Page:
AWS Completes Streaming Protocol Set With SRT Support

AWS (Amazon Web Services) has joined the SRT Alliance and added native support for the SRT protocol in its AWS Elemental MediaConnect package.

This completes the low latency protocol set for Elemental MediaConnect, which already supported video transport using protocols including Zixi, Reliable Internet Stream Transport (RIST), and Real-time Transport Protocol (RTP) with forward error correction (FEC).

Although last to be added, AWS indicated customer demand had built up, which it said determines which protocols it supports and which technologies it adopts or builds. The inclusion of SRT within the portfolio also extends to AWS Elemental Live, an on-premises appliance and software based live video encoder, whose users now have access to the protocol in the latest software release. Elemental Live can now receive streams using SRT, taking as an input a secure, reliable, and low-latency video source with protection against packet loss. SRT can be used in applications that require security, since video can be secured end-to-end using 128 bit or 256 bit AES encryption via the protocol.

“SRT has shown that it’s an important transport protocol, and it provides secure and reliable transport of live video to and from the AWS Cloud,” said Dan Gehred, solutions marketing manager for AWS. “With SRT protocol input and output in AWS Elemental MediaConnect, along with input in AWS Elemental Live appliances and software, AWS customers have more options when it comes to building scalable, reliable, and secure live video workflows.”

This comes at a time of growing momentum behind SRT, a month after Sony joined the Alliance, with other scalps including Microsoft, Alibaba Cloud, Sony and Tata Communications among over 450 members in total.

However, SRT still has a close rival in RIST (Reliable Internet Stream Transport) protocol proposed by the Video Services Forum, which is similar in capabilities and approach. Both address latency by reducing the delay associated with the TCP protocol retransmitting lost IP packets after receiving requests from the receiving end of a network link. Both work by incorporating an error-correction mechanism already associated with the UDP (User Datagram Protocol) called Automatic Repeat ReQuest (ARQ). If the receiver identifies a gap in a stream resulting from missing IP packets, it requests those to be sent again via a negative acknowledgment (NAK) packet. The advantage of this is that only missing packets are retransmitted and this is done faster because sender and receiver remain in conversation throughout the transmission.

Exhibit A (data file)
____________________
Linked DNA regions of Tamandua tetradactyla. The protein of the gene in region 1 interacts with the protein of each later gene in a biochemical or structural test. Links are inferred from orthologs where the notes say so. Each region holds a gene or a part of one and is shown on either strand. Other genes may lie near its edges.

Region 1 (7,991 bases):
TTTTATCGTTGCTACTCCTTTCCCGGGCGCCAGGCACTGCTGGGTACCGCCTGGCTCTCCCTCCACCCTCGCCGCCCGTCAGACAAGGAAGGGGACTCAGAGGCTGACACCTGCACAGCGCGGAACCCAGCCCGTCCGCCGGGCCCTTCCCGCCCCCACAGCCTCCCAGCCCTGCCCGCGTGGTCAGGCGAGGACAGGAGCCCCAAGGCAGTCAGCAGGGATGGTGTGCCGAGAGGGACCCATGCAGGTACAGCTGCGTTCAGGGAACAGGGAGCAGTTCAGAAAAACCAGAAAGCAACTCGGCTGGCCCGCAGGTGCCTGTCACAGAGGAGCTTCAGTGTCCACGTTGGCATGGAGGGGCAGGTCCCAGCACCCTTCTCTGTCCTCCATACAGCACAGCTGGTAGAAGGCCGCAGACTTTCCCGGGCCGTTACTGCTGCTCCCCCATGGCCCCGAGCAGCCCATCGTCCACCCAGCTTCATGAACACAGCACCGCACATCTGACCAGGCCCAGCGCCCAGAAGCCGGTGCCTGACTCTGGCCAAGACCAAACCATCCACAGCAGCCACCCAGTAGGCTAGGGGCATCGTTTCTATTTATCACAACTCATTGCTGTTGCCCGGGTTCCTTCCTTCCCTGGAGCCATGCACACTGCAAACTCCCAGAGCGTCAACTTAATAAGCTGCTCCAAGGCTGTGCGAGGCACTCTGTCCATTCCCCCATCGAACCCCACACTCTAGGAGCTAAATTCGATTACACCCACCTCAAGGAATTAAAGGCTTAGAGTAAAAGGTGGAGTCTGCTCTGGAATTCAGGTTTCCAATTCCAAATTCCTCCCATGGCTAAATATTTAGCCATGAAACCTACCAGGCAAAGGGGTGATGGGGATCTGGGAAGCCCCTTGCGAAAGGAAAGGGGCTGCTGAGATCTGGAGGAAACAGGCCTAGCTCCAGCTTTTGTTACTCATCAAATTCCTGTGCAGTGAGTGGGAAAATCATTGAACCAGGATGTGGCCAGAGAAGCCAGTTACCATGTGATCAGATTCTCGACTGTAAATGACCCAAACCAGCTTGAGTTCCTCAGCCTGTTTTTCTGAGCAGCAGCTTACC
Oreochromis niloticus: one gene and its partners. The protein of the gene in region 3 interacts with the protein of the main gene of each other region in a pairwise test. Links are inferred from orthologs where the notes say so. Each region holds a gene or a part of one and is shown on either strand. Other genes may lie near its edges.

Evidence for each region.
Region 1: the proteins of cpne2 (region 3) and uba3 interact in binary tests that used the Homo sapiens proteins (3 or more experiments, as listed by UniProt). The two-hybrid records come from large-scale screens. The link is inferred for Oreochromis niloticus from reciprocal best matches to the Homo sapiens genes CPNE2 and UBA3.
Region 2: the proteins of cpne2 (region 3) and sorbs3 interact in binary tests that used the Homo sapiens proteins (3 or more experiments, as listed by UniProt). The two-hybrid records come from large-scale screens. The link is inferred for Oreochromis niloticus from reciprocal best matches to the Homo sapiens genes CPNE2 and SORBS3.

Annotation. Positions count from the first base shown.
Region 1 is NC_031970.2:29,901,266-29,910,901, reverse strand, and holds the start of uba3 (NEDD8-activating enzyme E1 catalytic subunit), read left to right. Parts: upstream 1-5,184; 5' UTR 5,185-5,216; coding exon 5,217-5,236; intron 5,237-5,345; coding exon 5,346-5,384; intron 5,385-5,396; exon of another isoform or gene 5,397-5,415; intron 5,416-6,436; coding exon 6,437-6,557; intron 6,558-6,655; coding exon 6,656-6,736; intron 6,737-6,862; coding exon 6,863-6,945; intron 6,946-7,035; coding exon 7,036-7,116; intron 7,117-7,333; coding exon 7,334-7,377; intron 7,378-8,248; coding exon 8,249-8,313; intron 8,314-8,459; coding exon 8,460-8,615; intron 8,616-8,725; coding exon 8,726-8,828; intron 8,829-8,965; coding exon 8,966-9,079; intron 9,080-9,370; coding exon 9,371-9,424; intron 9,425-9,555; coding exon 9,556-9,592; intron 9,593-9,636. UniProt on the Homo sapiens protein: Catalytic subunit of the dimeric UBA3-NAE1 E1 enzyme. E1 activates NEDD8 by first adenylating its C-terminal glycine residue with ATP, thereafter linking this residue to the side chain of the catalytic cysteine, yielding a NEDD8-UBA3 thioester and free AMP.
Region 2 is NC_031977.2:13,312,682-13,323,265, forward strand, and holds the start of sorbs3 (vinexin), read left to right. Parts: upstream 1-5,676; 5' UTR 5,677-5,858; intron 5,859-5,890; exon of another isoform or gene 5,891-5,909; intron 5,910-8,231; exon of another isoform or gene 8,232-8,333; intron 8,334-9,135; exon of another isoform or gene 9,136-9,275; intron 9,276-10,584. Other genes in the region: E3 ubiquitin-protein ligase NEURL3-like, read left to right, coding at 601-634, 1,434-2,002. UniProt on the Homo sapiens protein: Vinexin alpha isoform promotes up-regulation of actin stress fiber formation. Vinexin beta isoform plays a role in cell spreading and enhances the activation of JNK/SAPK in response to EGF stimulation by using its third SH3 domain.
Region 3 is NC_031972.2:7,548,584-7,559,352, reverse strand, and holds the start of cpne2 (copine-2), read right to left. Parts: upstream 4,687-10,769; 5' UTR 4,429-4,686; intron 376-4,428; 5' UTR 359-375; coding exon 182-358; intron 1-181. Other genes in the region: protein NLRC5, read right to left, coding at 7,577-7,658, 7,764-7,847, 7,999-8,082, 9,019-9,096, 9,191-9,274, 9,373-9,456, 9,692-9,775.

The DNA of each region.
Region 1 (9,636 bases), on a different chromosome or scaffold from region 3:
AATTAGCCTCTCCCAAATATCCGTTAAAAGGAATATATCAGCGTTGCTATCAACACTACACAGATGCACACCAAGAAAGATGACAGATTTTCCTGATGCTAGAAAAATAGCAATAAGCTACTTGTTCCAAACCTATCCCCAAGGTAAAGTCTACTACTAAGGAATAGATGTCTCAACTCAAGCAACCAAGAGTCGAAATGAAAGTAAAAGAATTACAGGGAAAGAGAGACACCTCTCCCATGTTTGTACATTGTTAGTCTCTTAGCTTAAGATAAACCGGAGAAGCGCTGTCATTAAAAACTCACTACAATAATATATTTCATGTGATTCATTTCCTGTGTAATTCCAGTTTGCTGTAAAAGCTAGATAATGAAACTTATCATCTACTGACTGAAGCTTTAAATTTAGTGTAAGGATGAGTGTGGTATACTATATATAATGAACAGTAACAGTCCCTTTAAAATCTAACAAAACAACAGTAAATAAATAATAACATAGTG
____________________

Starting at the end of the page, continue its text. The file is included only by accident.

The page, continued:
SRT is sometimes described as combining the speed of UDP without ARQ with the reliability of TCP. But in practice ARQ does add some latency, worse impact depends on the retransmission or round-trip time between sender and receiver, largely a function of distance.

This distance-related delay comprises signal latency, the time taken to traverse the physical medium, but the bigger contributor is the time taken to buffer IP packets while waiting for possible retransmissions. The farther apart the nodes, the higher the latency as buffers have to be larger to accommodate the added delay in transmission, and so take longer to fill and empty.

Between say London and New York, that total delay would be about 150 milliseconds, rising to up to 500 ms if the source and destination are almost diametrically opposite on the globe. That may still be acceptable for video streaming, but not for some two way interactive applications such as video conferencing and gaming. For those applications, the WebRTC protocol will usually be preferred because this involves no packet retransmission at all. Instead Forward Error Correction (FEC) is used to cater for dropped IP packets up to a certain level, by incorporating some redundant information in the stream. This allows some packet recovery while imposing very little additional latency, but there is a bandwidth overhead and FEC cannot be guaranteed to deliver high definition streams at sufficient quality over the internet.

SRT was developed by Haivision around 2012 to meet the challenges of low latency video streaming by cutting down on those TCP error correcting delays. Wowza Media Systems later joined the party and together with Haivision launched the SRT Alliance in April 2017, while making the protocol available open source to encourage adoption.

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